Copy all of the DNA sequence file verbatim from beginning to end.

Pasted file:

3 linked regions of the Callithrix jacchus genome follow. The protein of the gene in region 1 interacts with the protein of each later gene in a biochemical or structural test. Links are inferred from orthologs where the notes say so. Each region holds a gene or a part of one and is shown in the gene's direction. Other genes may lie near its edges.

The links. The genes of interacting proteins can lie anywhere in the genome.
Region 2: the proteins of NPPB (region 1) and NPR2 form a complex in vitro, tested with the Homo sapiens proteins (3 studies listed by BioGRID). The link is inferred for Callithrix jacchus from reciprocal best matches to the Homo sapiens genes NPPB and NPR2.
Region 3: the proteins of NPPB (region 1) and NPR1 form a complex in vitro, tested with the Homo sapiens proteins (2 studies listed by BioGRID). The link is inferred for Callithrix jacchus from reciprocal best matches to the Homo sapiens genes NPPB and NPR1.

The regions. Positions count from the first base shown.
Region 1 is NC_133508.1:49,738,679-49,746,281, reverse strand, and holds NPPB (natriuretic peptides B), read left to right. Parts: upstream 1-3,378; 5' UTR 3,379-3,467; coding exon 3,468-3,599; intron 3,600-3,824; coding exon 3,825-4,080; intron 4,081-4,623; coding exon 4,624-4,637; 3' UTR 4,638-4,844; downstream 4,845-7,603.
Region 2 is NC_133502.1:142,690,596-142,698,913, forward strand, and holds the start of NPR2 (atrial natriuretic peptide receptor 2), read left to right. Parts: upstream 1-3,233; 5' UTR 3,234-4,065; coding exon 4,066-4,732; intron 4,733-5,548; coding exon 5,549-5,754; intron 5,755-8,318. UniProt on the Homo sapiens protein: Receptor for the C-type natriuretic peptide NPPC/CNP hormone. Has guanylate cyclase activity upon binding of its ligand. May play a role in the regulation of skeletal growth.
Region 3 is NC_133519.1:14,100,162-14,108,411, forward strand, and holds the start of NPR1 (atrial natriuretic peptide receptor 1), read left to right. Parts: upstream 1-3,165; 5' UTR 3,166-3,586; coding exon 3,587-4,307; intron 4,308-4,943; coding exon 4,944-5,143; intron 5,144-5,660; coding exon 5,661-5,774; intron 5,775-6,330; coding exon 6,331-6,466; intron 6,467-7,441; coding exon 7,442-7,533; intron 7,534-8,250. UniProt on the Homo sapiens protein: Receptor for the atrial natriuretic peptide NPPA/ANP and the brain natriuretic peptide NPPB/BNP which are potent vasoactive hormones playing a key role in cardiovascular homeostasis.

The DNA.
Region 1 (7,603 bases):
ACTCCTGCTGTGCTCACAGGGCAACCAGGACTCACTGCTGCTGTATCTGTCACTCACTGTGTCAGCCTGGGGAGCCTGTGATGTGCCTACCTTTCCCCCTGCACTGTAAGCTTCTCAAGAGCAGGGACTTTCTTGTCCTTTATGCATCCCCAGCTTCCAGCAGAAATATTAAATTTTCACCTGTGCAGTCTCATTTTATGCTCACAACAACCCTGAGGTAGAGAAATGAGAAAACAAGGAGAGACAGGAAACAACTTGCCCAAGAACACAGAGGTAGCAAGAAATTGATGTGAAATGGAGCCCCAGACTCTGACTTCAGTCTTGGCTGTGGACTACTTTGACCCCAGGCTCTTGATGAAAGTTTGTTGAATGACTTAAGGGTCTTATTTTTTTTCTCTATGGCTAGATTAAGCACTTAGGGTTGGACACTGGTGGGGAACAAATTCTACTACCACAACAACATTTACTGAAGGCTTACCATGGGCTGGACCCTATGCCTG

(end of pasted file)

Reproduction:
3 linked regions of the Callithrix jacchus genome follow. The protein of the gene in region 1 interacts with the protein of each later gene in a biochemical or structural test. Links are inferred from orthologs where the notes say so. Each region holds a gene or a part of one and is shown in the gene's direction. Other genes may lie near its edges.

The links. The genes of interacting proteins can lie anywhere in the genome.
Region 2: the proteins of NPPB (region 1) and NPR2 form a complex in vitro, tested with the Homo sapiens proteins (3 studies listed by BioGRID). The link is inferred for Callithrix jacchus from reciprocal best matches to the Homo sapiens genes NPPB and NPR2.
Region 3: the proteins of NPPB (region 1) and NPR1 form a complex in vitro, tested with the Homo sapiens proteins (2 studies listed by BioGRID). The link is inferred for Callithrix jacchus from reciprocal best matches to the Homo sapiens genes NPPB and NPR1.

The regions. Positions count from the first base shown.
Region 1 is NC_133508.1:49,738,679-49,746,281, reverse strand, and holds NPPB (natriuretic peptides B), read left to right. Parts: upstream 1-3,378; 5' UTR 3,379-3,467; coding exon 3,468-3,599; intron 3,600-3,824; coding exon 3,825-4,080; intron 4,081-4,623; coding exon 4,624-4,637; 3' UTR 4,638-4,844; downstream 4,845-7,603.
Region 2 is NC_133502.1:142,690,596-142,698,913, forward strand, and holds the start of NPR2 (atrial natriuretic peptide receptor 2), read left to right. Parts: upstream 1-3,233; 5' UTR 3,234-4,065; coding exon 4,066-4,732; intron 4,733-5,548; coding exon 5,549-5,754; intron 5,755-8,318. UniProt on the Homo sapiens protein: Receptor for the C-type natriuretic peptide NPPC/CNP hormone. Has guanylate cyclase activity upon binding of its ligand. May play a role in the regulation of skeletal growth.
Region 3 is NC_133519.1:14,100,162-14,108,411, forward strand, and holds the start of NPR1 (atrial natriuretic peptide receptor 1), read left to right. Parts: upstream 1-3,165; 5' UTR 3,166-3,586; coding exon 3,587-4,307; intron 4,308-4,943; coding exon 4,944-5,143; intron 5,144-5,660; coding exon 5,661-5,774; intron 5,775-6,330; coding exon 6,331-6,466; intron 6,467-7,441; coding exon 7,442-7,533; intron 7,534-8,250. UniProt on the Homo sapiens protein: Receptor for the atrial natriuretic peptide NPPA/ANP and the brain natriuretic peptide NPPB/BNP which are potent vasoactive hormones playing a key role in cardiovascular homeostasis.

The DNA.
Region 1 (7,603 bases):
ACTCCTGCTGTGCTCACAGGGCAACCAGGACTCACTGCTGCTGTATCTGTCACTCACTGTGTCAGCCTGGGGAGCCTGTGATGTGCCTACCTTTCCCCCTGCACTGTAAGCTTCTCAAGAGCAGGGACTTTCTTGTCCTTTATGCATCCCCAGCTTCCAGCAGAAATATTAAATTTTCACCTGTGCAGTCTCATTTTATGCTCACAACAACCCTGAGGTAGAGAAATGAGAAAACAAGGAGAGACAGGAAACAACTTGCCCAAGAACACAGAGGTAGCAAGAAATTGATGTGAAATGGAGCCCCAGACTCTGACTTCAGTCTTGGCTGTGGACTACTTTGACCCCAGGCTCTTGATGAAAGTTTGTTGAATGACTTAAGGGTCTTATTTTTTTTCTCTATGGCTAGATTAAGCACTTAGGGTTGGACACTGGTGGGGAACAAATTCTACTACCACAACAACATTTACTGAAGGCTTACCATGGGCTGGACCCTATGCCTG